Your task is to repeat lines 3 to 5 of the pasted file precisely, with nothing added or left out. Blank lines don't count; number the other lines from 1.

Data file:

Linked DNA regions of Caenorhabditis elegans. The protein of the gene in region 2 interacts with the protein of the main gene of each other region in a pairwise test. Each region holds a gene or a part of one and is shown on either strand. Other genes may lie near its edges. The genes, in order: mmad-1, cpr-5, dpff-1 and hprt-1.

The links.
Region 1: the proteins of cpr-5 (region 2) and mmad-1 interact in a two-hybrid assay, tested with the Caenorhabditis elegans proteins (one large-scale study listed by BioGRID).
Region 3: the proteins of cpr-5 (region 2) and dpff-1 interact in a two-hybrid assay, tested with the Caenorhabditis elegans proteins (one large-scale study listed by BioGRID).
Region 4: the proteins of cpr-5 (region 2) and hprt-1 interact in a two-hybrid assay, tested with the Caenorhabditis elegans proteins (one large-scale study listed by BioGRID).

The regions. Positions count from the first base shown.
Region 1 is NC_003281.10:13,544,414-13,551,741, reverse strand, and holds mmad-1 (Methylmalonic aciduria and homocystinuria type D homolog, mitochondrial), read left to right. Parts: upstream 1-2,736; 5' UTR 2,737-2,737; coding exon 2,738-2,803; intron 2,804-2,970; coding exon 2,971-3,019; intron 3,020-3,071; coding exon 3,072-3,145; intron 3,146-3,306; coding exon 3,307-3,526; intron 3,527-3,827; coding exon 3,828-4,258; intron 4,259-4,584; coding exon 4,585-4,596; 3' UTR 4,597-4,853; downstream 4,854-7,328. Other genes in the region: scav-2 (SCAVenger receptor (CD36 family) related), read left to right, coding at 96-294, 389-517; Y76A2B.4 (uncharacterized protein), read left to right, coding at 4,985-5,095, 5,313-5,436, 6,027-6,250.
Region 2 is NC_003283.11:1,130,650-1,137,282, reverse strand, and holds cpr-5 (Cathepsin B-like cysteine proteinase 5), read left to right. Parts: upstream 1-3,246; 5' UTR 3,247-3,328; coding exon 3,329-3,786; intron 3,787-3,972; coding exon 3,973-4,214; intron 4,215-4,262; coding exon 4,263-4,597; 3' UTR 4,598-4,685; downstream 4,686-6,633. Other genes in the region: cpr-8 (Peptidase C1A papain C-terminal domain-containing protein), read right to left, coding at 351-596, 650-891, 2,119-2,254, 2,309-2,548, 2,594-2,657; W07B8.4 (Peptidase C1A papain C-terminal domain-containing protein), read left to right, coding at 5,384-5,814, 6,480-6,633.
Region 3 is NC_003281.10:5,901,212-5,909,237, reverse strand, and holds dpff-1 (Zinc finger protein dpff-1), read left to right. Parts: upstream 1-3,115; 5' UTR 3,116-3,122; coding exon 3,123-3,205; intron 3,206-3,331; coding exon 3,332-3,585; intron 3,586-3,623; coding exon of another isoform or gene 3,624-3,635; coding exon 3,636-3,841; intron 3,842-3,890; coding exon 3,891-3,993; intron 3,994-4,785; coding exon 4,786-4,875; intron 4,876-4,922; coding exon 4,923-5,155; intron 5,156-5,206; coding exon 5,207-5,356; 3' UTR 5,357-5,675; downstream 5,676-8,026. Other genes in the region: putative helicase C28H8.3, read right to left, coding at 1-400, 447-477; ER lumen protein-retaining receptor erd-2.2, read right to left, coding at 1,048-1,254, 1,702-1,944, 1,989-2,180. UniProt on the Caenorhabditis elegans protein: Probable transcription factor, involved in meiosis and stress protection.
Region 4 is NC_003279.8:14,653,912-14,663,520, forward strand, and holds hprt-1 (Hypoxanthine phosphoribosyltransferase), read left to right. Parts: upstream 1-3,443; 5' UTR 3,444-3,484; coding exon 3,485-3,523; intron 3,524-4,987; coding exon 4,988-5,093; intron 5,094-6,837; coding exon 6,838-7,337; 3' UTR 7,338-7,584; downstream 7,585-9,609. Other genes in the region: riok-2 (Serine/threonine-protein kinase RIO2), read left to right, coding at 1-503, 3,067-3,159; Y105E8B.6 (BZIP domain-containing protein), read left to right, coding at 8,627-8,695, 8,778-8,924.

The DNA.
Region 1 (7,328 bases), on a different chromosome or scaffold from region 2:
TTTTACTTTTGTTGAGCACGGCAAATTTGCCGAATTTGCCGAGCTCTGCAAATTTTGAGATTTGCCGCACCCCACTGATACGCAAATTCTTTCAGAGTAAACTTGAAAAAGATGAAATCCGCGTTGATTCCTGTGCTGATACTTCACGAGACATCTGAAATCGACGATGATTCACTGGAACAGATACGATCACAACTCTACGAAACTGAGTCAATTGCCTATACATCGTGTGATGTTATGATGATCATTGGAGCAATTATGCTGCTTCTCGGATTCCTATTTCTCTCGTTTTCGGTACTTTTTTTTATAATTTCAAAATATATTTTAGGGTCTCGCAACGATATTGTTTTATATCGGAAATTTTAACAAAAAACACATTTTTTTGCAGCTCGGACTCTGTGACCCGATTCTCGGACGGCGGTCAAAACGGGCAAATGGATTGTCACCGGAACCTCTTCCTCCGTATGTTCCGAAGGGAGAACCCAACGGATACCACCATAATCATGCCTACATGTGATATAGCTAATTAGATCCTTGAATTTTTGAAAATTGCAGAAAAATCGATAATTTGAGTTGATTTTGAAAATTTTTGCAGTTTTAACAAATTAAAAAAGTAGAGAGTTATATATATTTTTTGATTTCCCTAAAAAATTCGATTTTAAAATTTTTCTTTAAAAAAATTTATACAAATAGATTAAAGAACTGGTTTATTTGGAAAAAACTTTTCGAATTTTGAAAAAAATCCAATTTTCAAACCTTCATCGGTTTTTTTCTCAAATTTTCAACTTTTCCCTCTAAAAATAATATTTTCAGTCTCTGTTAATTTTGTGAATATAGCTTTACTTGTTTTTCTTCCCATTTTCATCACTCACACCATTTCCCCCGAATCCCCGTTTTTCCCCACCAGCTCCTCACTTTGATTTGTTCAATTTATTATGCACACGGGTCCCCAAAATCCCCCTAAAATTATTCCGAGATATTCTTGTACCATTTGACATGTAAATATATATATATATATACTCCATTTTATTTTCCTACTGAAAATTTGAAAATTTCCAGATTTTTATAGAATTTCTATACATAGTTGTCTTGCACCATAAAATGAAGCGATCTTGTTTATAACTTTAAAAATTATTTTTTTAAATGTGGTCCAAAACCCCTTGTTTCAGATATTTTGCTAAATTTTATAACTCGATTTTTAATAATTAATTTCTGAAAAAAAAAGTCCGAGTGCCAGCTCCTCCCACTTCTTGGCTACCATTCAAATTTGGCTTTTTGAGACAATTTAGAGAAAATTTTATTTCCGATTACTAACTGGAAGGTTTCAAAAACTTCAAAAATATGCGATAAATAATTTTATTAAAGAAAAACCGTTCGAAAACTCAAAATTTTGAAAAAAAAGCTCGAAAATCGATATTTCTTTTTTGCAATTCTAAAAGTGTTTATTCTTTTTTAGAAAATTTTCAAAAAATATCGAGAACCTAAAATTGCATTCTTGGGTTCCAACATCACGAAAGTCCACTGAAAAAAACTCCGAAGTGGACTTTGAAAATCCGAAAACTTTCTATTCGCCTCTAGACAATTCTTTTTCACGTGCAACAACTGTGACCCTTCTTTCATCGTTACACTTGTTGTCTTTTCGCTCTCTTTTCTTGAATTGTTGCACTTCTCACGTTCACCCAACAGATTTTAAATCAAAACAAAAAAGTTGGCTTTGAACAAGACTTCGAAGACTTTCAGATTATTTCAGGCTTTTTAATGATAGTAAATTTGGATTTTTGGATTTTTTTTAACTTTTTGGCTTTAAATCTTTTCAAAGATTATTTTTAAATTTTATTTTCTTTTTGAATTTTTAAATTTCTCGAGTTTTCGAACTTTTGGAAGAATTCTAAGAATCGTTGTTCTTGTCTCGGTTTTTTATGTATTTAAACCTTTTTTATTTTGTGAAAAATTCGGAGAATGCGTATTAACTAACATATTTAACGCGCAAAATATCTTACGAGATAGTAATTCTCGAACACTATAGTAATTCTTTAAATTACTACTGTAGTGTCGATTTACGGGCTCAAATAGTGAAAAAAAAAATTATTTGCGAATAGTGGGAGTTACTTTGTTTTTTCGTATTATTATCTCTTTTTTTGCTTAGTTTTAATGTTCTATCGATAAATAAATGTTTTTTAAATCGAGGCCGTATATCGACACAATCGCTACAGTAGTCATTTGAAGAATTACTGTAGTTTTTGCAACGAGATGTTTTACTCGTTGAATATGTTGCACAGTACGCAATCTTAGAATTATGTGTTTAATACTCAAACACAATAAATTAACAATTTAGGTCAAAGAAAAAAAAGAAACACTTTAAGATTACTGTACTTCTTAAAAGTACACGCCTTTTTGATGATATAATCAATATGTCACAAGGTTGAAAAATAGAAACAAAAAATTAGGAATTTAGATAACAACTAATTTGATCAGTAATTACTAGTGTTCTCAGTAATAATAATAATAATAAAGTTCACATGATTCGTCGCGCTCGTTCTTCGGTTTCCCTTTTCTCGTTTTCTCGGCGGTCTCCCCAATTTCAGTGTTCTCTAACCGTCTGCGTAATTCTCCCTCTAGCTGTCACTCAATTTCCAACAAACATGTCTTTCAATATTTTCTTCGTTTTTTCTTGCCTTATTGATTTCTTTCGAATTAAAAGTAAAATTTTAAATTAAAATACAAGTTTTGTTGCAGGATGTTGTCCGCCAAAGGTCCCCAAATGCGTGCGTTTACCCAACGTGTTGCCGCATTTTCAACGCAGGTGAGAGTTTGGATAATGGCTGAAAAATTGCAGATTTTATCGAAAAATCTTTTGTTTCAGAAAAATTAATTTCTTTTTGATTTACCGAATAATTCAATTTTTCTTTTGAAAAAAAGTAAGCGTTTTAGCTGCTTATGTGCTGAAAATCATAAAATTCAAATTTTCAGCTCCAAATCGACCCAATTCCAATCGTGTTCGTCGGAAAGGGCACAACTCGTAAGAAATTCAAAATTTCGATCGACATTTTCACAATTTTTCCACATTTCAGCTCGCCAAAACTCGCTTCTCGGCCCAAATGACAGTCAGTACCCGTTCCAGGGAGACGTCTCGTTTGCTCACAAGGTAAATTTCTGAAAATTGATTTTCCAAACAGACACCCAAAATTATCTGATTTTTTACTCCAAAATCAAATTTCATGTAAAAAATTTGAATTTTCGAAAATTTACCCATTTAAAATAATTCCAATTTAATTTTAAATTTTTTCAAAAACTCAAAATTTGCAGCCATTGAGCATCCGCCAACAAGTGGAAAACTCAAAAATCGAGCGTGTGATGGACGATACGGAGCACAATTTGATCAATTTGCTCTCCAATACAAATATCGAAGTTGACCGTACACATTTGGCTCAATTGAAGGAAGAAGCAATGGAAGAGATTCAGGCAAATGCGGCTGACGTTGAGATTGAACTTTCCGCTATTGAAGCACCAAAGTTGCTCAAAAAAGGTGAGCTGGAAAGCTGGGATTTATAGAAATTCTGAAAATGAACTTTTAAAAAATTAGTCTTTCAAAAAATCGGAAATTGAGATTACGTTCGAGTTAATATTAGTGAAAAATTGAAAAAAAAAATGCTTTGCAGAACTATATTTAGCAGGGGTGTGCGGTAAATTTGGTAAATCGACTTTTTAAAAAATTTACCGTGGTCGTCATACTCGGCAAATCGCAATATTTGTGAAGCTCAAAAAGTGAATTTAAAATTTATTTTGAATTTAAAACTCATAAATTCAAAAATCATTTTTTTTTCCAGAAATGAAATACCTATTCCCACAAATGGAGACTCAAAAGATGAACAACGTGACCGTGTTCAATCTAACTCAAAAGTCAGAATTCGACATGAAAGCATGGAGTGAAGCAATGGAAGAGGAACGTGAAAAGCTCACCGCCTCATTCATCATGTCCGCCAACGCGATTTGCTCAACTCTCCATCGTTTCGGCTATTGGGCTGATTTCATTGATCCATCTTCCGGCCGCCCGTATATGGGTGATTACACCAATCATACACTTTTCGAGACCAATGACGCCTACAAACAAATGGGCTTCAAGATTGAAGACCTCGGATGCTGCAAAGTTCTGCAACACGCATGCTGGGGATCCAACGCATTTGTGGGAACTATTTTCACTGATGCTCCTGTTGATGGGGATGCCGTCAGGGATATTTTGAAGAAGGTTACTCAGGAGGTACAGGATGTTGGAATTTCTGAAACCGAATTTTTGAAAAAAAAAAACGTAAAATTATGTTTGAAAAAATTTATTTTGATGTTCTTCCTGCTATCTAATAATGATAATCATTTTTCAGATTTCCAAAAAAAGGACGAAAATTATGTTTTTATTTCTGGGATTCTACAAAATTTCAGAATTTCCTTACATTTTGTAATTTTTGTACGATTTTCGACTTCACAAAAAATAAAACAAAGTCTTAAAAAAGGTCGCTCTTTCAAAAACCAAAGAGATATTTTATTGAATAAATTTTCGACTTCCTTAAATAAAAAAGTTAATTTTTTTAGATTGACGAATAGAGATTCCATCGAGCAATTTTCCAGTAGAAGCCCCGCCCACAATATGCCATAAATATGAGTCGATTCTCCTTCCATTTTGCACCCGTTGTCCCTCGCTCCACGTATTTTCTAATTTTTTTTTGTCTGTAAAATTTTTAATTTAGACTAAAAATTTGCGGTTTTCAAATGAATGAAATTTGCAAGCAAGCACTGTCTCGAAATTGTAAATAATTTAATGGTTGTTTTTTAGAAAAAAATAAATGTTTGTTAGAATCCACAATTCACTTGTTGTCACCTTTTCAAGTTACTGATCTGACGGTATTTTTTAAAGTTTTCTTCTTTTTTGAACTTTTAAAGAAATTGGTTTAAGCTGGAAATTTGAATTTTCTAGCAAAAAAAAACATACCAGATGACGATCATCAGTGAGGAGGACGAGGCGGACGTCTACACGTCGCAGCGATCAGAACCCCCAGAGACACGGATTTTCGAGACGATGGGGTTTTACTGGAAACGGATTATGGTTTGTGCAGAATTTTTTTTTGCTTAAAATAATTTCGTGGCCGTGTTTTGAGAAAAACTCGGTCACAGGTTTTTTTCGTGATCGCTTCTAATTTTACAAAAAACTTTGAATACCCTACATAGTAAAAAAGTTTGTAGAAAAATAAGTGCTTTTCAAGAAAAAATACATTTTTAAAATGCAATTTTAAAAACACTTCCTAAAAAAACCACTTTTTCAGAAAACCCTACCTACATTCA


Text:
Region 1: the proteins of cpr-5 (region 2) and mmad-1 interact in a two-hybrid assay, tested with the Caenorhabditis elegans proteins (one large-scale study listed by BioGRID).
Region 3: the proteins of cpr-5 (region 2) and dpff-1 interact in a two-hybrid assay, tested with the Caenorhabditis elegans proteins (one large-scale study listed by BioGRID).
Region 4: the proteins of cpr-5 (region 2) and hprt-1 interact in a two-hybrid assay, tested with the Caenorhabditis elegans proteins (one large-scale study listed by BioGRID).